Google releases preview of Android upgrade

Rodiano Bonacci
Aprile 16, 2018

South Korea's Fair Trade Commission has reportedly begun investigating Google Play over allegations that the U.S. tech giant's mobile app marketplace abused its market position by pressuring local game publishers to initially launch new mobile games through Google Play only.

The researchers found that, “While many of these SDKs offer configuration options to respect COPPA by disabling tracking and behavioral advertising, our data suggest that a majority of apps either do not make use of these options or incorrectly propagate them across mediation SDKs. The study found that over 200 of the apps examined collected location data of children without being granted permission by the parents.

In early stages of development, Android P's notifications are being redesigned with "more curves and freshening up", and will witness in-line names and images of those writing in its new messenger app "Smart Reply".

According to industry sources on Monday, Korea's FTC has begun surveying local mobile game companies to review whether they were pressured or asked by Google to either "launch their games only through specific app marketplaces", or to "not launch their games via other app marketplaces".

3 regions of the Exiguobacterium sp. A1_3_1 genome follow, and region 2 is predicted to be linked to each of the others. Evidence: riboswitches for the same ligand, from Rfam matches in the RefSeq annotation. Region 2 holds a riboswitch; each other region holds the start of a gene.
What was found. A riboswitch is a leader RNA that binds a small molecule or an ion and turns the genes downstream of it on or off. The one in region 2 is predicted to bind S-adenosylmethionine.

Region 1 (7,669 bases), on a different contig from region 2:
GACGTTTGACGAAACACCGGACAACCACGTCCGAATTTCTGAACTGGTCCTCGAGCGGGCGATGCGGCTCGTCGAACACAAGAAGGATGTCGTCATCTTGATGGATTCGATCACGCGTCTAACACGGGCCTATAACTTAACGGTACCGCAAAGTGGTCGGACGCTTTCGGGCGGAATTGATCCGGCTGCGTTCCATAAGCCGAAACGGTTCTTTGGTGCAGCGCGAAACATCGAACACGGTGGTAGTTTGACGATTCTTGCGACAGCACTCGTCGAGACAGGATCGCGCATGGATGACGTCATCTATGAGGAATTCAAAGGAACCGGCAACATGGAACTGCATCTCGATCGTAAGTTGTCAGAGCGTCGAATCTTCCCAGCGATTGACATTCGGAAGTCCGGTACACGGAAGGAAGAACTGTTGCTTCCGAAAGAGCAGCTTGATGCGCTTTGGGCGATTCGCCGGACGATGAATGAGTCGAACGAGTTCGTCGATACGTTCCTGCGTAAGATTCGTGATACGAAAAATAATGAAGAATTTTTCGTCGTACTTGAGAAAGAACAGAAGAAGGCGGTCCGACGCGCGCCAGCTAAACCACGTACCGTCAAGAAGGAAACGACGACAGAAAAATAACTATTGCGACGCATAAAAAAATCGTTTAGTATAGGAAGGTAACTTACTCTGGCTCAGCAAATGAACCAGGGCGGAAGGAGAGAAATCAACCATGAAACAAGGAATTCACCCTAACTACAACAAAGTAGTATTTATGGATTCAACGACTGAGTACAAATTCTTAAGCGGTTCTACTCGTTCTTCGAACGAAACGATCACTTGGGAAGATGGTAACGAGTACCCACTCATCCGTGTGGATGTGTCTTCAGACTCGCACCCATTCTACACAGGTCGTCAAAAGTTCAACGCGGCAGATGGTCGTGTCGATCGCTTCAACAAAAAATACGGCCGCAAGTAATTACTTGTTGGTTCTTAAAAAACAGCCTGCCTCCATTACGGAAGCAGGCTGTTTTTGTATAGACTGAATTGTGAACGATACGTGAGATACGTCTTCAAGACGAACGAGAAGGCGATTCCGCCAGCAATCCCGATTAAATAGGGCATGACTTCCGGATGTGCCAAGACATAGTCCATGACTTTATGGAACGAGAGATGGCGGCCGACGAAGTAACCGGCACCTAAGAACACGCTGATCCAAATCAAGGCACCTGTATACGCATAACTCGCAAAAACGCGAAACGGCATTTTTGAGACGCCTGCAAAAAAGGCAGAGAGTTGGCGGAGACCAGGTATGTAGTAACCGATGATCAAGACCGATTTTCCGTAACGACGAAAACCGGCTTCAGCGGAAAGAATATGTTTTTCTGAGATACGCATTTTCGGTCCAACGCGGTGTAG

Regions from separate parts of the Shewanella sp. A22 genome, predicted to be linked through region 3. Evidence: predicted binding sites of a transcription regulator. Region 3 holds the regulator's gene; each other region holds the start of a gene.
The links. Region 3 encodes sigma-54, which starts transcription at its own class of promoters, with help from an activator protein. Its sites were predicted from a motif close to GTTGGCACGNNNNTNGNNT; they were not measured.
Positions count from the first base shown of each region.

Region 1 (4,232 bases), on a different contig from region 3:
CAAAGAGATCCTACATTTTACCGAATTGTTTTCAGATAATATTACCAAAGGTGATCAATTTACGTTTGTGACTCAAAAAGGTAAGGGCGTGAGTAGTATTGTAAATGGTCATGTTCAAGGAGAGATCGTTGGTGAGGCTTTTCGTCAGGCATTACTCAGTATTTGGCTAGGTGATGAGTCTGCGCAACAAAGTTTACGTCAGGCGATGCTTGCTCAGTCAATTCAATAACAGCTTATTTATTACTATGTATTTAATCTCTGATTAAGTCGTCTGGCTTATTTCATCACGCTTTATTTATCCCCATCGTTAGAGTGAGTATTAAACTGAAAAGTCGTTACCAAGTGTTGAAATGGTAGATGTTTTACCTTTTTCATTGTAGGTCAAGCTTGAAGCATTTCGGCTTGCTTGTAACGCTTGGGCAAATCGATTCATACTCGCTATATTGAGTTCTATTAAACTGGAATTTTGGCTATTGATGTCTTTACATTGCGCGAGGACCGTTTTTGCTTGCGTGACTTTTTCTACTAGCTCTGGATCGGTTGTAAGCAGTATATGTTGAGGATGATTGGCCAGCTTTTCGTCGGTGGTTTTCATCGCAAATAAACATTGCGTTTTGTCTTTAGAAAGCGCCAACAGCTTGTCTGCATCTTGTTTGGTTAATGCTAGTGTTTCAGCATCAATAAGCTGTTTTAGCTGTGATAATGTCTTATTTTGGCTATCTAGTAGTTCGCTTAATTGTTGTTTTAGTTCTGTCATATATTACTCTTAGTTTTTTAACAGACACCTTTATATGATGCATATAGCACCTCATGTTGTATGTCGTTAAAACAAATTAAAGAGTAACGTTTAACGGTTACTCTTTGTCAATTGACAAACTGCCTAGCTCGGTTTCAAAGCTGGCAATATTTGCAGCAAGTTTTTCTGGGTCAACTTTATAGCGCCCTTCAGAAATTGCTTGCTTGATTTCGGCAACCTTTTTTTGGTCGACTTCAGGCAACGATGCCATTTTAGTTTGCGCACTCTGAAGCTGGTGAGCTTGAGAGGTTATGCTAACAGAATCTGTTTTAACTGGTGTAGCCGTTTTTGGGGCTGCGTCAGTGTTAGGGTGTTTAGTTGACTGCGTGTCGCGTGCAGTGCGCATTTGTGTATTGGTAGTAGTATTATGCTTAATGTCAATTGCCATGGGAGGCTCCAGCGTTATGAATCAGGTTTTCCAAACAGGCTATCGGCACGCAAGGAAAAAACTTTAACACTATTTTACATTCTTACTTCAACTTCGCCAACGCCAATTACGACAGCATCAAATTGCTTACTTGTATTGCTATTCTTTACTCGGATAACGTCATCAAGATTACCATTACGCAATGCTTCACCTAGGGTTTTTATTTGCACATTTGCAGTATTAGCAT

It was written by the authors that the results showed that many apps are possibly playing fast and loose with both the Play Store policy and the law.

The study's authors claim that none of the apps in question attained "verifiable parental consent" for accessing or sharing this private information, which constitutes a violation of the Children's Online Privacy Protection Act (COPPA) in the US. Though platforms such as the Play Store and Apple's App Store are exempt from COPPA, this sample came from the pool of vetted family-friendly apps of the Play Store.

With thousands of Android apps added to the Google Play Store daily, it may be hard for Google to manually inspect all the apps to make sure that no laws are being broken. It may as well be that some app developers simply are not aware of the rules of COPPA, especially when the apps are intended for audiences of variable ages. Popular examples include the language learning app Duolingo, the infinite running game Minion Rush and the Disney puzzle game Where's My Water?. The apps may appear to be violating COPPA or the terms of service of the Google Play Store, but it is up to the Federal Trade Commission and Google to determine the truth behind the violations. However, as this study portrays, it likely attempts to dodge the regulations to deliver targeted ads to children remain rampant online.

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